Certainly, it will be one to remember. Many people had their second jabs and many COVID restrictions were relaxed. The weather varied from very hot to very wet, and England came second in the Euros. Significantly, all businesses could reopen – even nightclubs – and, although foreign leisure travel came back onto the agenda, most people took a staycation.
However, some business protections remained in place with the furlough scheme winding down between 1 July and 30 September. Also continuing until at least 30 September is the ban on statutory demands and winding-up petitions. Whether there will be cliff-edge as creditors react to the debt mountain built up by many businesses remains to be seen, but I would have thought it sensible for the government to promote negotiation and compromise rather than handing significant leverage to creditors long before many businesses have been able to build up cash reserves. Louis Byrne discusses the debt mountain in his contribution to this issue.
Retail, Leisure and Hospitality were amongst the sectors hardest hit by the pandemic restrictions and one of the biggest challenges for many such businesses was how to deal with landlords. At a time when CVAs and Restructuring Plans had been used increasingly successfully to cram down claims from landlords of unprofitable sites in retail, leisure or hospitality portfolios, the government offered more relief to tenants by extending the ban on commercial evictions and Commercial Rent Arrears Recovery until March 2022. The government went further by announcing a plan to introduce binding arbitration to resolve disputes over COVID-related arrears. Dominic Dumville suggests that landlords and tenants should begin negotiating sooner rather than later, seeking to reach agreement rather than allowing a solution to be imposed.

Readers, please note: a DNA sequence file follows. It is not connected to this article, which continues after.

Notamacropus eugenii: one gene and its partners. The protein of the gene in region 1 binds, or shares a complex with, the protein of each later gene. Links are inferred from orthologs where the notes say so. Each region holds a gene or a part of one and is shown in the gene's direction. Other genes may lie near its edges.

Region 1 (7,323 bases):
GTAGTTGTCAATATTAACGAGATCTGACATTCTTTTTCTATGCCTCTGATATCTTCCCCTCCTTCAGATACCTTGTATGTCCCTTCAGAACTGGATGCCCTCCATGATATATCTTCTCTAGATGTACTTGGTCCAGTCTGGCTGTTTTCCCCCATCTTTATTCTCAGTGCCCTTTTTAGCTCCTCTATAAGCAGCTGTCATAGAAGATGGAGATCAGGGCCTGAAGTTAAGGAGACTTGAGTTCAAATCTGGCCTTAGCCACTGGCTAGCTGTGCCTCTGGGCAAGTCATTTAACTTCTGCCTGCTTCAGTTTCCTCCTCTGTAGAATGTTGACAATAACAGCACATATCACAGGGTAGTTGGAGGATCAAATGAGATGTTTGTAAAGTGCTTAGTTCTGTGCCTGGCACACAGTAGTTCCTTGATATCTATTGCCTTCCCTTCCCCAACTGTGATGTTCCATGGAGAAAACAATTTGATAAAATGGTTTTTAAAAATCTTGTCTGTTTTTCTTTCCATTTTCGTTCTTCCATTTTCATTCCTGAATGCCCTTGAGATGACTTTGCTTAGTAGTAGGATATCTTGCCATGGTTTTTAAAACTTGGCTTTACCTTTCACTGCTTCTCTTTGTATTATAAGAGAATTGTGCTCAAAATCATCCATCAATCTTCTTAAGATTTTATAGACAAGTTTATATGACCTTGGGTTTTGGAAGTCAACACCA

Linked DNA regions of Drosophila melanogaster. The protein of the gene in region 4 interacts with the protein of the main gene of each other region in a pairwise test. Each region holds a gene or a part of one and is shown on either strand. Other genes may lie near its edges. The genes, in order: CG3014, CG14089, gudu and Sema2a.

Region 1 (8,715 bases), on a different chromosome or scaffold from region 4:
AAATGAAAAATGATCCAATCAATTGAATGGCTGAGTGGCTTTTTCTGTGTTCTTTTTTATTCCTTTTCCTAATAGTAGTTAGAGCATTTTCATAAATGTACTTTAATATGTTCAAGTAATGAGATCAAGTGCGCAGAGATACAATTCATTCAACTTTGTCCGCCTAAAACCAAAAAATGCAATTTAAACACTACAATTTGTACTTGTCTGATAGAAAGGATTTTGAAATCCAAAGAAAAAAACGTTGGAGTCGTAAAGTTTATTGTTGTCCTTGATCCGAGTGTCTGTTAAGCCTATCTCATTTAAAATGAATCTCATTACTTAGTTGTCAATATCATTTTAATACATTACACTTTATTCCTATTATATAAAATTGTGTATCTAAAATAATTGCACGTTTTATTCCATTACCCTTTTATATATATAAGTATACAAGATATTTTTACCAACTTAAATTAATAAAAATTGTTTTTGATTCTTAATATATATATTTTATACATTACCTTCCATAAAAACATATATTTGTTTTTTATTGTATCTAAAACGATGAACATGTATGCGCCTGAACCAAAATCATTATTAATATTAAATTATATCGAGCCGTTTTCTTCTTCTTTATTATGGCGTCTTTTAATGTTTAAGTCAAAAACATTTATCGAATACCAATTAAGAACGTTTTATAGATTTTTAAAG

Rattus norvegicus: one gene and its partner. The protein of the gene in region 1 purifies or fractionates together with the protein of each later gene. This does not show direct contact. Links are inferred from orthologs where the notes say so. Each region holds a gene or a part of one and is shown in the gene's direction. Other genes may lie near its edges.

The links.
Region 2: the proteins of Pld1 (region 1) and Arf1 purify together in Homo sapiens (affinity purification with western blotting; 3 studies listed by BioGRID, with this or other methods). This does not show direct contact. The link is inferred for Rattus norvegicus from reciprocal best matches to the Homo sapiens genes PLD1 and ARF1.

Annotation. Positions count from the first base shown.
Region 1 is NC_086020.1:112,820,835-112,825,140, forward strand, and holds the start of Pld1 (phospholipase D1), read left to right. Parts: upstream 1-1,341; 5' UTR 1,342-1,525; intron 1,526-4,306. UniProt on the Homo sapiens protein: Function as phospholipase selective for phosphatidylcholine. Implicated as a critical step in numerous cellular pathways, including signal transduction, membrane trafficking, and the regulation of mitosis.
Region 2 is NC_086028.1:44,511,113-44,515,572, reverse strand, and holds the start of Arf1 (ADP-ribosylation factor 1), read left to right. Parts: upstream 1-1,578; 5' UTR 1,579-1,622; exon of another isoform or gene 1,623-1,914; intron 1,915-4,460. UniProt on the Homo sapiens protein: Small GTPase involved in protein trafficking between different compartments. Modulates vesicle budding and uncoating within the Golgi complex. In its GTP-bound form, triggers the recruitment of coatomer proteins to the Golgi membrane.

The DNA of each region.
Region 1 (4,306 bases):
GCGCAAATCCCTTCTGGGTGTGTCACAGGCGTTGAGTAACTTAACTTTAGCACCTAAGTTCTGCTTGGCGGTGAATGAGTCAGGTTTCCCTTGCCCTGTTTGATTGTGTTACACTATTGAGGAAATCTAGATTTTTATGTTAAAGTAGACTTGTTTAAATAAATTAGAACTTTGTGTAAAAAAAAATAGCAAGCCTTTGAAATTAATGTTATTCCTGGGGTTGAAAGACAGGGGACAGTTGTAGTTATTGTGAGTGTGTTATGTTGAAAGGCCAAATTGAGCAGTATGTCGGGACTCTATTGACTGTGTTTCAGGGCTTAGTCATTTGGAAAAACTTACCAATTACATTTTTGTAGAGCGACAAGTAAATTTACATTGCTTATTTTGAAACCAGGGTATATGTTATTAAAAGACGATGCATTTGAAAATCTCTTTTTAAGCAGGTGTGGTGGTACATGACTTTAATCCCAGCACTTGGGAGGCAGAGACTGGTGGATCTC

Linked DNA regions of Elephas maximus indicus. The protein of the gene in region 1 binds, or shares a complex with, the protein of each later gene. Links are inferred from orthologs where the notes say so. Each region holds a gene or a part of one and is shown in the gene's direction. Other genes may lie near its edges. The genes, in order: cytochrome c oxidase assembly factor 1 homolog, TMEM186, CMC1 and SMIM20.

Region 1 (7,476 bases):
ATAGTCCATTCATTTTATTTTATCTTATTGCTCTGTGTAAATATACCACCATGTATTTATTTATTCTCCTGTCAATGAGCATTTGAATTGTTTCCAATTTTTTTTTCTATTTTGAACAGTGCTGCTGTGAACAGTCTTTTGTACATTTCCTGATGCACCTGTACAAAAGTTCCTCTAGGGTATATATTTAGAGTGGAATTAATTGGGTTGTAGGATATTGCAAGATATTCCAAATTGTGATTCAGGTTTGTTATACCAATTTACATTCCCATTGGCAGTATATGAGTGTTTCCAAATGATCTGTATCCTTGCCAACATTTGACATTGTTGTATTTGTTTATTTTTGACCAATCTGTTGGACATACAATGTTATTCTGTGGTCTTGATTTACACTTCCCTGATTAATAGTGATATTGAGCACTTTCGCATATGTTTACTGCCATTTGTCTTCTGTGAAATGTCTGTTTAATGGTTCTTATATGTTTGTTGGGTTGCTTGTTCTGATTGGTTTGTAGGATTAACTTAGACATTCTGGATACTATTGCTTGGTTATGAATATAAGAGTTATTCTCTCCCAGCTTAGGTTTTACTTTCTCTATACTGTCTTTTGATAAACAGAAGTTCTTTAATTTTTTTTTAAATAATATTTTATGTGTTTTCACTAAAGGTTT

Henry Page draws attention to the threat of overtrading. Having too much work might sound like a good sort of problem to have after the activity drought of lockdown, but it can cause serious problems and is all too frequently encountered by businesses that feel the brakes have been taken off.
If a formal insolvency process has become inevitable, the preferential ranking of certain creditors comes into play. After creditors with a fixed charge of the assets and employee preferential creditors, there is a relatively new class of secondary preferential creditors, which came into being during the pandemic. Adam Seymour explains that HMRC has stepped up the pecking order to the extent of any unpaid PAYE or VAT debts. He goes on to explore how this impacts businesses wanting to go through a CVA when insolvency threatens, as they will have to act earlier to be able to use this rescue mechanism.
On a positive note, Edward Ellis writes about Freeports, which were announced in the March 2021 Budget as a plan to boost trade and recovery. Thames, Solent and Felixstowe and Harwich are freeport areas in the South and East of England, due to come into operation over the next few months.
Looking further afield, and specifically at non-UK insolvency professionals whose estates have assets in the UK, I explain what we as UK insolvency practitioners can do to assist them using the Cross-Border Insolvency Regulations 2006. This is particularly relevant for EU insolvency professionals, who can no longer invoke the EU Insolvency Regulation when dealing with the UK.
Another niche area for us is personal bankruptcy, specifically the use and misuse of deeds of trust. Dominic Dumville is our resident expert here and he explains how tenacity and an eye for detail can lead to creditors enjoying a more successful outcome than they might have feared on discovering that the bankrupt appears to hold what were thought to be his or her assets on trust for someone else.
And finally, sticking with litigation and contentious insolvency, I explain the role of an insolvency expert witness, a role that both Dominic Dumville and I undertake. Not only are we experts in our field, we are experienced in explaining relevant insolvency issues to the satisfaction of the court.
The summer of ’21 should have seen the disruption of the pandemic and the necessary life and business restrictions abate. Two inevitable consequences of that disruption are business restructuring and recovery for creditors by means of litigation. These are our comfort zones and the articles in this issue of CRS News illustrate some of what we do and how we do it. We are user friendly and love to deliver successful restructuring and insolvency solutions. Do get in touch if we can help.